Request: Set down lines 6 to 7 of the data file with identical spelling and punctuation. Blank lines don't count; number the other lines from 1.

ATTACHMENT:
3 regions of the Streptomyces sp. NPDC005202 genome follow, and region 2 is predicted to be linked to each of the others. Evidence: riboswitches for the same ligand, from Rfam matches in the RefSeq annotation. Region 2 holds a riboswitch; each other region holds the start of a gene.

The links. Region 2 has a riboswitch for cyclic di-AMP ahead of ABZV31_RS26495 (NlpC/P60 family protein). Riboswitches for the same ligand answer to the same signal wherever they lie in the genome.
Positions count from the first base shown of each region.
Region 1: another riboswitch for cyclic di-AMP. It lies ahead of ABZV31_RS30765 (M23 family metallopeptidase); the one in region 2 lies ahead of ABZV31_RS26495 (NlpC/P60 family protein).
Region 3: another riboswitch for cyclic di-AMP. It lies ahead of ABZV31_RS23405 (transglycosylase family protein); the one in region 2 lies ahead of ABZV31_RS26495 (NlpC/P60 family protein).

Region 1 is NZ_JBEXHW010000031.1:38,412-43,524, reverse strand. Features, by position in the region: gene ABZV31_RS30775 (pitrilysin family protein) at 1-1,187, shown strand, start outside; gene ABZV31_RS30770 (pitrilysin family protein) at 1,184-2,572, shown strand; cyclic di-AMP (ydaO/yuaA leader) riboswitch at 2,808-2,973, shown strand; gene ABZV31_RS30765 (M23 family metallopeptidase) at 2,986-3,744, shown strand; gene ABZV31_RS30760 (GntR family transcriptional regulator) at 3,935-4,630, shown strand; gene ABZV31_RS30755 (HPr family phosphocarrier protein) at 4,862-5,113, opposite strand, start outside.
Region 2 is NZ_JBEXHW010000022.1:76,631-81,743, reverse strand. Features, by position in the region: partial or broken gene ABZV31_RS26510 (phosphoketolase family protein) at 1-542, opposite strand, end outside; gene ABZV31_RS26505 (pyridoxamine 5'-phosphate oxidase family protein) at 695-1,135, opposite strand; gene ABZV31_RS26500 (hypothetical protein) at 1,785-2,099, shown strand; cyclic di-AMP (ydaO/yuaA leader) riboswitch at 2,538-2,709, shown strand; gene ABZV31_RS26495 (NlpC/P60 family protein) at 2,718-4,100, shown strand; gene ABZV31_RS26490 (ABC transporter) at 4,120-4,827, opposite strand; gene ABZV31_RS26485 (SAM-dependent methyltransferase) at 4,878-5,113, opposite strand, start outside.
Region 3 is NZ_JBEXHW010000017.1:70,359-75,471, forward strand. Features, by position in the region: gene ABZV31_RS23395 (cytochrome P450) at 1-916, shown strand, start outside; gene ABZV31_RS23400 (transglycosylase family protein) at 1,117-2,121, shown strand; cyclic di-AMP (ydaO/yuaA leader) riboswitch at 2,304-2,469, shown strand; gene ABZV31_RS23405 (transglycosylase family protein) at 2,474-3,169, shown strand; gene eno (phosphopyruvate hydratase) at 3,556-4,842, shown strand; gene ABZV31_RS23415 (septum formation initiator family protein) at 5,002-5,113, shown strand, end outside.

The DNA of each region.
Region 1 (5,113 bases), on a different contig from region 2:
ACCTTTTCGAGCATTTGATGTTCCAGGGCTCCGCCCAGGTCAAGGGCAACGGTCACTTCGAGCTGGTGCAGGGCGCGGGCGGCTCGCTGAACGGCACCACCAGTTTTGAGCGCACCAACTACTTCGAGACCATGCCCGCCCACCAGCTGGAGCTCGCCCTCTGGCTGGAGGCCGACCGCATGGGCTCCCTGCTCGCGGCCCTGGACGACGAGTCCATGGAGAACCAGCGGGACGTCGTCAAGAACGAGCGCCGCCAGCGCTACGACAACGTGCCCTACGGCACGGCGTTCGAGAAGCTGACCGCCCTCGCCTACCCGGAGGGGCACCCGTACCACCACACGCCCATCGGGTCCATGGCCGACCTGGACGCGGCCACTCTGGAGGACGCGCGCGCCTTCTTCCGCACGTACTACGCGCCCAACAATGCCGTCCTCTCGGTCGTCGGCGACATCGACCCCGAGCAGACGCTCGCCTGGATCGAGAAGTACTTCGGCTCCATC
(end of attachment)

Region 1 is NZ_JBEXHW010000031.1:38,412-43,524, reverse strand. Features, by position in the region: gene ABZV31_RS30775 (pitrilysin family protein) at 1-1,187, shown strand, start outside; gene ABZV31_RS30770 (pitrilysin family protein) at 1,184-2,572, shown strand; cyclic di-AMP (ydaO/yuaA leader) riboswitch at 2,808-2,973, shown strand; gene ABZV31_RS30765 (M23 family metallopeptidase) at 2,986-3,744, shown strand; gene ABZV31_RS30760 (GntR family transcriptional regulator) at 3,935-4,630, shown strand; gene ABZV31_RS30755 (HPr family phosphocarrier protein) at 4,862-5,113, opposite strand, start outside.
Region 2 is NZ_JBEXHW010000022.1:76,631-81,743, reverse strand. Features, by position in the region: partial or broken gene ABZV31_RS26510 (phosphoketolase family protein) at 1-542, opposite strand, end outside; gene ABZV31_RS26505 (pyridoxamine 5'-phosphate oxidase family protein) at 695-1,135, opposite strand; gene ABZV31_RS26500 (hypothetical protein) at 1,785-2,099, shown strand; cyclic di-AMP (ydaO/yuaA leader) riboswitch at 2,538-2,709, shown strand; gene ABZV31_RS26495 (NlpC/P60 family protein) at 2,718-4,100, shown strand; gene ABZV31_RS26490 (ABC transporter) at 4,120-4,827, opposite strand; gene ABZV31_RS26485 (SAM-dependent methyltransferase) at 4,878-5,113, opposite strand, start outside.